In the late 1980s, a group of gay men reported the British media’s use of homophobic slurs to the Press Complaints Commission.
National newspapers had referred to gay men as ‘poofs’ and ‘poofters’ in their articles, and made reference to deaths from AIDS as being a positive thing.
The complaints commission responded by saying the papers’ use of language was acceptable – leaving Matthew Hodson, then a 20-year-old student at Leeds University, feeling angry and frustrated.
‘I think it just showed that the legal channels weren’t helpful for us,’ Matthew, 53, told Metro.co.uk.
‘At the time, newspapers had become routinely homophobic towards us. The tabloids, in particular, were terrible.
‘And so we bought some cans of pink paint and, under the cover of darkness, we painted pink triangles all over Fleet Street as a protest.’
Matthew was arrested and charged with criminal damage in 1988, and later bound over to keep the peace, meaning he could be summoned back to court if he broke the law again.
He said: ‘It was a pretty light sentence and probably the correct one, as I had clearly broken the law. But that’s what you do when you’re when you’re desperate.’
Two years before his arrest, Matthew had only shared his sexuality with a few of his friends. He then went to university in 1986, and became more politicised as Section 28 was introduced to Parliament the following year.
The legislation, which came into force in May 1988, banned schools and local authorities from ‘promoting the acceptability of homosexuality as a pretended family relationship’.
It meant councils could no longer fund books, films or theatre showing same-sex relationships, children were not allowed to learn about LGBT people in school, and LGBT groups across the country had to disband.
Matthew said: ‘I think prior to that, I felt, as many gay people did, that I was happy to be ignored by society. I was very young, maybe I would think differently now.
‘Gay bars would have blacked out or boarded-up windows. You had to knock on the door to be let in. And then this piece of legislation came along and said, things are going to get worse for you.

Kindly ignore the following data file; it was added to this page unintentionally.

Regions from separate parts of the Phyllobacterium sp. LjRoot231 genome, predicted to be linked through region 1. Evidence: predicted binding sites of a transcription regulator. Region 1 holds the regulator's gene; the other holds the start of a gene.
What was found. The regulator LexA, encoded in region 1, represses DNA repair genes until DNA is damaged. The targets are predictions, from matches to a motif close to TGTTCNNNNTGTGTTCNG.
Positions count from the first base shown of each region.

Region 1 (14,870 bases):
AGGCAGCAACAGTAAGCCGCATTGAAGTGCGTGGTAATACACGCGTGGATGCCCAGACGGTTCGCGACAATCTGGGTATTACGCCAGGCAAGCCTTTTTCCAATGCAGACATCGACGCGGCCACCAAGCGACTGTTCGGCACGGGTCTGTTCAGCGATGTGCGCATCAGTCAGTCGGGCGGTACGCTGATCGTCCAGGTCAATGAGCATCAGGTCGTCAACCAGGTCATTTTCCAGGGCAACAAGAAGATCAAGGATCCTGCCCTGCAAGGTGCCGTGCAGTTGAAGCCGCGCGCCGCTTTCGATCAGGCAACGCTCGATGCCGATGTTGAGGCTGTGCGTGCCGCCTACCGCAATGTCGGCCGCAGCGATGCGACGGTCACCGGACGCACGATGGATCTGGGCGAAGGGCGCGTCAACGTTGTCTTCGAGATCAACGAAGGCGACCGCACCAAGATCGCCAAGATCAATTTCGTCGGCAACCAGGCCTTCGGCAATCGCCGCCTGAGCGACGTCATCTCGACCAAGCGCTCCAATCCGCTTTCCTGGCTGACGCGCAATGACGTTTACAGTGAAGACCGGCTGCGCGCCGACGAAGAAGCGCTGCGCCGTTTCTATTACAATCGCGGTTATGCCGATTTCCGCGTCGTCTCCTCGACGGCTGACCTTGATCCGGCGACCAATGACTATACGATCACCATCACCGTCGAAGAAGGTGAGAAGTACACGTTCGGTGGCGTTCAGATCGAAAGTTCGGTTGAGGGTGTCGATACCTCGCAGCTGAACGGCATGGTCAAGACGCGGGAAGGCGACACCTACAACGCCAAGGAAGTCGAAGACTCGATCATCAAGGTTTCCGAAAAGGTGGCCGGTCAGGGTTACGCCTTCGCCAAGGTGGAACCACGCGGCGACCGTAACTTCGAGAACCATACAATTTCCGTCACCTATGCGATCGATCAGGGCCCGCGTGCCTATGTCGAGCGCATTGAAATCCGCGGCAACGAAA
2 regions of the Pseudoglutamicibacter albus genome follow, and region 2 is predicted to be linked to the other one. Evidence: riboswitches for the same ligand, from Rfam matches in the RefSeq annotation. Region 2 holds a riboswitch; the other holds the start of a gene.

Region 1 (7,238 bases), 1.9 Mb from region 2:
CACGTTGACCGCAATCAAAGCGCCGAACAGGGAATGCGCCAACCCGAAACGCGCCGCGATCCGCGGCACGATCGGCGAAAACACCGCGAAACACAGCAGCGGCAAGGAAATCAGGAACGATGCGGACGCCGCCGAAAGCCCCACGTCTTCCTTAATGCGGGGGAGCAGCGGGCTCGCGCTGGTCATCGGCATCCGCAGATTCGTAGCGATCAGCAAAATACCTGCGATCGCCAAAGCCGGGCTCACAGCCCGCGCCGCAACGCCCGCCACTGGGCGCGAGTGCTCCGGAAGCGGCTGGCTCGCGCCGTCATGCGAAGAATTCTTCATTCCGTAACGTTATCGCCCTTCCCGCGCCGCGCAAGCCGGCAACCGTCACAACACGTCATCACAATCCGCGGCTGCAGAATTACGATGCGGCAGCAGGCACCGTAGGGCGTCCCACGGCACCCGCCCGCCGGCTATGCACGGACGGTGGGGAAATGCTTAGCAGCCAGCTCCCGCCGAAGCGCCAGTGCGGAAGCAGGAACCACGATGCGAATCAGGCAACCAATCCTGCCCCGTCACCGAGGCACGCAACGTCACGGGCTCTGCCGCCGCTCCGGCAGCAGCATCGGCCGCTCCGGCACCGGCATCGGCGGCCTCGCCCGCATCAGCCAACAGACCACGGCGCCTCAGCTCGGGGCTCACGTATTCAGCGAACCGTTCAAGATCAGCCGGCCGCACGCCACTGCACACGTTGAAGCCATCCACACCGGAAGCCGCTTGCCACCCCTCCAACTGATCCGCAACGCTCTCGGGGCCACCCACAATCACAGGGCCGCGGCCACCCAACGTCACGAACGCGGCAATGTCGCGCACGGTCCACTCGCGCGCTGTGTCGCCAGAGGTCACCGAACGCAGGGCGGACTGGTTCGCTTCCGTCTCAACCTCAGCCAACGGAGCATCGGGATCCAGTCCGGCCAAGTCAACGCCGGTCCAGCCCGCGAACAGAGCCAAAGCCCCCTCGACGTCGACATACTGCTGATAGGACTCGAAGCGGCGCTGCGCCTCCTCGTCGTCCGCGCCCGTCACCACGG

‘I think it really hit home that me, and people like me, were being attacked. It was also at that time that me, and people like me, were starting to get ill and starting to die.
‘I felt like I couldn’t do anything other than become more visible and more active in terms of fighting for LGBT rights. If we didn’t fight we wouldn’t even hold on to the rights we did had at that point.’
Matthew joined Section 28 marches across London, Manchester and Leeds, opening him up to some of the biggest LGBTQ+ crowds he’d ever seen at that time.
He also took part in kiss-ins as a form of peaceful protest against gross indecency laws, which criminalised any sexual contact between men.
Matthew said: ‘It made for strong images and was a really sex positive way of protesting, which is really valuable.
‘When we talk about gay rights, I think a part of me says, if you’re not going to support my right to have anal sex, you’re not really supporting me.’
During the protests, police officers would often pick up and arrest stragglers, while raids on gay bars remained common at the time. Matthew remembers a general feeling that the police were not there to protect them.
Around 1990, he was attacked and had his jaw broken in Trafalgar Square and immediately reported the incident to a police officer standing by. With his attackers still insight, he explained he had been assaulted for being gay.
Matthew said: ‘He asked me, “but are you gay?” and I said yes. And then he said: “Well what can I do about it then?”
‘It is the reason why, when I’m at Pride, and I see the armed forces and police marching and taking part, it fills me with a very special joy. I celebrate it every day.
‘It makes me reflect on how times have changed. But we mustn’t forget how difficult it was.’
Matthew was diagnosed with HIV in 1998, and is now the Executive Director of Aidsmap, which provides information about HIV and AIDS to people living with the virus across the UK and internationally. His work emphasises that HIV is no longer a death sentence.
He first saw the Government’s ‘Don’t Die of Ignorance’ HIV campaign while at university, which he described as a ‘big turning point’, causing homosexuality to become inextricably linked with AIDS.
In the UK, a large part of his role is based around challenging the lasting stigma of HIV, which can prevent men and women from getting treatment.
Matthew said: ‘I think the progress we’ve seen in preventing HIV, particularly among gay and bisexual men in the UK, and particularly among white, gay and bisexual men in the UK, – we’ve done a lot of really good work. We should be really proud of that achievement.
‘For those communities, where there is really good access to treatment and care, challenging stigma is one of the most important things we can do.
‘But for other regions in the world, they are facing greater challenges. We are also involved in prevention, as well as support and care for those living with the virus.’
This feature is part of a week-long series in honour of LGBT+ History Month.
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